So, according to a Channel 4 investigation, some 45% of the 2009 national pandemic stockpile was past its use-by date by the time COVID-19 was declared a national pandemic on 30 January 2020. Some 200 million respirators, masks, syringes and other vital kit were officially unsafe, despite many attempts to pretend otherwise by extending those use-by dates, often repeatedly.
Expiry dates are nothing new, and anyone designing a national pandemic stockpile would, or should, have been aware that items within it would expire as the years passed. I’m no expert but I would imagine that a sensible process would be to distribute items to the NHS from the stockpile as they approach their use-by dates, and then replenish the stockpile with new items.
It’s hardly rocket science, but when there is a public enquiry into the government’s handling of COVID-19 (and there better be one), I would very much like to know exactly what its policy was for insuring the stockpile was kept up to date.
Perhaps more frightening is that someone thought it was OK to extend those use-by dates, and instructed a whole load of people to do so. In the UK, and indeed throughout the civilised world, it is an offence to change the use-by dates on food. I’m not looking for a prosecution here, but I sure would like that person to stand up and explain their reasoning in public. And then I would like to know that they will never work in public service again.
On 2 April our Secretary of State for Health Matt Hancock set out a target of “100,000 [COVID-19] tests per day” by the end of the month. Right from the start this seemed ambitious, and as we approach the end of the month it is widely thought to be unatainable. However Matt Hancock and his colleagues persist, insisting even today that they will “have the ability to carry out 100,000 tests a day” by the end of the month.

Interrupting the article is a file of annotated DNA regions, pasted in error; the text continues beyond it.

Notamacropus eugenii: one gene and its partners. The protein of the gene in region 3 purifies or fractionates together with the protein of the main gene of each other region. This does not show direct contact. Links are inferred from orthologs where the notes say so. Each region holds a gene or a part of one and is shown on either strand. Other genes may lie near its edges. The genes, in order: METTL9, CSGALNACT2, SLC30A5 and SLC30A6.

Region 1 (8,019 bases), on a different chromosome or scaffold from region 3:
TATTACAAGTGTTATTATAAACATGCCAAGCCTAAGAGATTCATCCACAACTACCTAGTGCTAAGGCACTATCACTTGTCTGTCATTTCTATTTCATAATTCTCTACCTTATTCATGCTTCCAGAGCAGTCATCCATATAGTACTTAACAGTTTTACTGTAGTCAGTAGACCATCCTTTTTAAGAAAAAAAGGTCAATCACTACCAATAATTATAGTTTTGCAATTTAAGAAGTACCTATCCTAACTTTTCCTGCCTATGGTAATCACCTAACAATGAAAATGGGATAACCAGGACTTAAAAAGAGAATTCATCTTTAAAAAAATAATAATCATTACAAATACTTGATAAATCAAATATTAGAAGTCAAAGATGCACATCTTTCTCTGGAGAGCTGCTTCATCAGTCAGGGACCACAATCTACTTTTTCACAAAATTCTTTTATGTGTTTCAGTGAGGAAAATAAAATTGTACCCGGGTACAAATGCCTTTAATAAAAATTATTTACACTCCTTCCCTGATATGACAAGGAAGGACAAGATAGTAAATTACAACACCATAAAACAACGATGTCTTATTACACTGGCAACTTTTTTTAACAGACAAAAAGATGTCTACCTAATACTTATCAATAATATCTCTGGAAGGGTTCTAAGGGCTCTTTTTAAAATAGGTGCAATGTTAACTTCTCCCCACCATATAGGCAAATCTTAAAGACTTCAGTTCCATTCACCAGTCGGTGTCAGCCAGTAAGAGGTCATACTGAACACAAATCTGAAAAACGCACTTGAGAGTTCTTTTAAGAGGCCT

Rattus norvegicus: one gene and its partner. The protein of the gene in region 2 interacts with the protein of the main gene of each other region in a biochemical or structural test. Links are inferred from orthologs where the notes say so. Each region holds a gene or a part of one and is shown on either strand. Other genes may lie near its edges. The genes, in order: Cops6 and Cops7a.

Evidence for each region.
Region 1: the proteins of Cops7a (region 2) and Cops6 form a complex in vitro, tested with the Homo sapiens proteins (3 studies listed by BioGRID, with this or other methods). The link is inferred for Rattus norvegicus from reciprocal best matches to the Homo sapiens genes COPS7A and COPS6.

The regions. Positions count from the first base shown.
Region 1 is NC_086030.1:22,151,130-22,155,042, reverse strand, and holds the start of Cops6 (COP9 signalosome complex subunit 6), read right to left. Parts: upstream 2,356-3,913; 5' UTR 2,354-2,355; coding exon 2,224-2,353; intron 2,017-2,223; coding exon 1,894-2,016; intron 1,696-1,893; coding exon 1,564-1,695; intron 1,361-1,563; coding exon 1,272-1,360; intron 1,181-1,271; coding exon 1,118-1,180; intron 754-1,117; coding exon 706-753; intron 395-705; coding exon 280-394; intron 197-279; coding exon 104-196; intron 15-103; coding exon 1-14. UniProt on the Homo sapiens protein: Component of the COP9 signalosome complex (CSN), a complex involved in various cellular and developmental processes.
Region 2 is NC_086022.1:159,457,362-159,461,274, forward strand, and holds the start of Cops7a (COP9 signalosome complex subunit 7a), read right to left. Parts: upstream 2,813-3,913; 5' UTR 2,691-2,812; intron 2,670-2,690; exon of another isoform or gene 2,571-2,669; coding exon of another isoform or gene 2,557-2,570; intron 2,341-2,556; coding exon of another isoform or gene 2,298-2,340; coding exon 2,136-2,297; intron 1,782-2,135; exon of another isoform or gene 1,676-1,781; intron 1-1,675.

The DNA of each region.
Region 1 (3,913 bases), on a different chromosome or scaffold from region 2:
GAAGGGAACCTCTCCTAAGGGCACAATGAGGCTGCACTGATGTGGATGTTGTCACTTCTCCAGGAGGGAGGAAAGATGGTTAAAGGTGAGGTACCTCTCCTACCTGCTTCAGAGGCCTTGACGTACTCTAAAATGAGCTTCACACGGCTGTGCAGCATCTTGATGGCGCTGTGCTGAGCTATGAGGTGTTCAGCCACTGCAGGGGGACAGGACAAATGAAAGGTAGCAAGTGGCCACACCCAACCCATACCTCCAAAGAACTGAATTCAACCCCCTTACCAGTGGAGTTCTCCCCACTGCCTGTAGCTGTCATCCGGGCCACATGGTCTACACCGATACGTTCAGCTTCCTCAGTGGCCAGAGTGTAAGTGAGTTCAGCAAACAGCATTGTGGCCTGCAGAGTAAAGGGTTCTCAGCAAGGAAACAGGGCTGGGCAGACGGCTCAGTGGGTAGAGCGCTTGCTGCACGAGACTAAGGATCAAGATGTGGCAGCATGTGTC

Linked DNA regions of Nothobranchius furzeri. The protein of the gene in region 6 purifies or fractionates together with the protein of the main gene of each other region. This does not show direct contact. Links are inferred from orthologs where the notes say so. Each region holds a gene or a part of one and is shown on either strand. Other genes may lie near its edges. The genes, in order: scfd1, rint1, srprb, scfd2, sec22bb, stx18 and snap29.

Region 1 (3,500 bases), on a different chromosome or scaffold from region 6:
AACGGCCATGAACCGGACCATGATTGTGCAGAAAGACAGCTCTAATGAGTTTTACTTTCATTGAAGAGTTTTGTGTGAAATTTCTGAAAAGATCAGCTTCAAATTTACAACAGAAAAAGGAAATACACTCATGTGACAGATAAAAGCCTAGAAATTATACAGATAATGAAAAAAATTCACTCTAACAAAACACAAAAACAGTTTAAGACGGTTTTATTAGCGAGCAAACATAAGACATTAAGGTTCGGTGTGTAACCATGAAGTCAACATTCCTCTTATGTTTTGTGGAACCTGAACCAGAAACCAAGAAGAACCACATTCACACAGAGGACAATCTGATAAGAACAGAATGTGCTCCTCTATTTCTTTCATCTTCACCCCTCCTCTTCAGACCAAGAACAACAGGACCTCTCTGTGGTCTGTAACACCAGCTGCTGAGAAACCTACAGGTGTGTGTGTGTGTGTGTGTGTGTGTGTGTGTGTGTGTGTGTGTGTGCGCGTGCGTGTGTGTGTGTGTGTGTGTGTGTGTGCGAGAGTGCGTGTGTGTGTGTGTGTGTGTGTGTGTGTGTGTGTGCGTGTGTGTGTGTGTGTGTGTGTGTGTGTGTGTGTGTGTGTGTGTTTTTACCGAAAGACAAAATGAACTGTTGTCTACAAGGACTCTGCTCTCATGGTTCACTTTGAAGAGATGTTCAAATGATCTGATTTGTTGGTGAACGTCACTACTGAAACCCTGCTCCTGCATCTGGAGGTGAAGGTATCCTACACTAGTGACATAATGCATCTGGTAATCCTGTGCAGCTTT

But note how the language has changed. Most of us assume that, for Hancock’s target to be achieved, 100,000 people will be tested each day from tomorrow (30 April) onward. We assume that Hancock is using the word ‘tests’ as a verb; an action that is carried out on a person. However, in its more recent incarnation, the word is being used as a noun in that ‘tests’ now refers to the kit that is needed to carry out the test, rather than the actual act of testing.
The government may well be able to supply 100,000 test kits each day, but unless the staff and the facilities exist to administer those tests in a safe and relatively convenient manner, the target is meaningless. According to the government website, the intention is to open 48 drive-through testing stations by the end of the month, and there is a 37-page document explaining how to arrange a test. As if to prove the point, the government is claiming a capacity of 75,000 tests a day, but less than 20,000 people are actually being tested. I even heard someone put this down to a ‘lack of demand’ which is disingenuous to say the least.
We are used to such smoke-and-mirror tricks from the private sector, and they were succesfully deployed to undermine much that was meaningful in the Brexit debate. However right now the government needs us to trust them more than ever. It’s time to ignore the spin-doctors and start talking straight.
Posted in Politics